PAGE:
Preparing your child for surgery and anesthesia

a father and nurse checking on a child in the hospital, recovering after surgery

Having to have surgery, a medical procedure, or even diagnostic testing can be terrifying at any age, but it can be especially unnerving for children.

While it is entirely normal and reasonable for your child to get nervous, your presence, love, and support before and after the medical procedure will help them through their surgery and ensure they have a stronger recovery.

In addition to your support, the right type of anesthesia will prevent your child from feeling pain during the procedure and may also help make your child more comfortable and less anxious after surgery.

Keep reading to learn more about what to expect when your child gets pediatric anesthesia before a medical procedure.

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What is considered healthy weight gain during pregnancy?

high-risk-pregnancy

Many moms-to-be ask our OB/GYN doctors lots of questions about pregnancy, and one of the most popular requests is for more information about the healthy amount of weight to gain during their pregnancy.

For that question, there is no one-size-fits-all answer. It can be hard to know how much is too little weight gain during pregnancy—and, how much is too much.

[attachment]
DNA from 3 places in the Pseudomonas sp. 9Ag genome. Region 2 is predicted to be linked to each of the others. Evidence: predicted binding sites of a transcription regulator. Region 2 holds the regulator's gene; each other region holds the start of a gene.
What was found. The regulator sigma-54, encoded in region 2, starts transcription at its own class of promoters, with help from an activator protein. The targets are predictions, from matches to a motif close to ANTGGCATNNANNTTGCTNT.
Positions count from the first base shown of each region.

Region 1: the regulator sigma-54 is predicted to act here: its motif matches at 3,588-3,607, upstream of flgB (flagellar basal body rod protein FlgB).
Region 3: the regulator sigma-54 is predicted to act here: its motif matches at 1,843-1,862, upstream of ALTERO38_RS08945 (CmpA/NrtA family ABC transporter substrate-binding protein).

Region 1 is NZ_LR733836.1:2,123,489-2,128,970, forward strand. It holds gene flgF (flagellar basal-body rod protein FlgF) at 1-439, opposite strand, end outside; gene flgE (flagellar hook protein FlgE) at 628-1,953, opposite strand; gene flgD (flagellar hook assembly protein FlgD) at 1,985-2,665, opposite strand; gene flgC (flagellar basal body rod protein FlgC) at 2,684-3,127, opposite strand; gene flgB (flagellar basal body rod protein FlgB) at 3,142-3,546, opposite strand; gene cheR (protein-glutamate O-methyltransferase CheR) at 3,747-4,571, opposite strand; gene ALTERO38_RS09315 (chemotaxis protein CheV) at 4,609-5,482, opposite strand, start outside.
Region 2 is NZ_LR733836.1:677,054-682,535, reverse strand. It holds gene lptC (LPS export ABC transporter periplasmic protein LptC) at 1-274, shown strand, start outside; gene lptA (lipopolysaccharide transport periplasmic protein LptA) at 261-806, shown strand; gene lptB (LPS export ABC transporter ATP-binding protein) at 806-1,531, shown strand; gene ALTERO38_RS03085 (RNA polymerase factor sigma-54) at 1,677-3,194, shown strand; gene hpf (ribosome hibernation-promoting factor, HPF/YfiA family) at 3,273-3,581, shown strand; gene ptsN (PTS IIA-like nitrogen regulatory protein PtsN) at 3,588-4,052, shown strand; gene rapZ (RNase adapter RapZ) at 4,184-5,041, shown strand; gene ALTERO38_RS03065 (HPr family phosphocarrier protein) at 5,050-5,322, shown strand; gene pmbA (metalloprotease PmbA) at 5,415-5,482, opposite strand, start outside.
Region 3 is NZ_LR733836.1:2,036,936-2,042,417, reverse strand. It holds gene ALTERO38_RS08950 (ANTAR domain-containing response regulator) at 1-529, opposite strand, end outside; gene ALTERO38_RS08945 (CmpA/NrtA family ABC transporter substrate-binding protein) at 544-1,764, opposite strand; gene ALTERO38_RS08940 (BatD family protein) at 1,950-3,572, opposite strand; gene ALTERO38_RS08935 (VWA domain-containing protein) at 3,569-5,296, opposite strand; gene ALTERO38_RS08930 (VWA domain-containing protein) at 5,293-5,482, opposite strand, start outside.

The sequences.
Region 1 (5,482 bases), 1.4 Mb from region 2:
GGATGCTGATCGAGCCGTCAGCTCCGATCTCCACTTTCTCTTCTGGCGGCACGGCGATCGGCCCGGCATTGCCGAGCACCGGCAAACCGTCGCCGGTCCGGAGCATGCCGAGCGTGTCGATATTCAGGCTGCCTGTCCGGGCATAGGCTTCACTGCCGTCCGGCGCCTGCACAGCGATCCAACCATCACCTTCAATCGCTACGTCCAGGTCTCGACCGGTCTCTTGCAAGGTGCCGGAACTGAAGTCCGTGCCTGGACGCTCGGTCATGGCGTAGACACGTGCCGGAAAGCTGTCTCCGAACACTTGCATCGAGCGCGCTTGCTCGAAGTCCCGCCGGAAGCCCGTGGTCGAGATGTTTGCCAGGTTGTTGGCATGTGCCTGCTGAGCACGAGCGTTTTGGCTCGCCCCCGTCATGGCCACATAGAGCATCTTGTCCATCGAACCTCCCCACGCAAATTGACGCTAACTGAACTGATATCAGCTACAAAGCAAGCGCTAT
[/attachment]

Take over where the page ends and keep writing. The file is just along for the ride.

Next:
Like many other things, every woman’s pregnancy is different. That’s why, your weight gain may be more or less than a friend’s, but that doesn’t mean that it is wrong. The best thing you can do is have a continuous conversation with your provider to make sure you are on a healthy track for pregnancy weight gain.

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What to expect during a high-risk pregnancy

son hugs his pregnant mother

This article is part of the Ultimate Guide to Pregnancy.

OB/GYN doctors will classify a pregnancy as high-risk when pregnancy problems and atypical complications threaten a mother, her baby, or both before, during, or after delivery.

Here, in the United States, one in ten pregnancies is classified as high-risk.

It’s common to have questions if you have a high-risk pregnancy. Keep reading to learn more about how to have a healthy pregnancy, understand which risk factors associated with high-risk pregnancies, and find out more about things you can do to prevent problems and take care of yourself and your baby.

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Diabetic skin care: Dealing with cuts and scratches

A person with diabetes with a minor cut on his knee

This article is part of the Complete Guide to Wound Care.

Getting random cuts, grazes, bumps, scrapes, and scratches now and then is just part of being alive. These types of tiny injuries to your skin are considered minor wounds.

Minor wound healing is a complicated process, and when you have diabetes it’s even more complex. That’s because your body’s ability to start the three-stage wound healing process when you have a laceration is often is inhibited by the disease.

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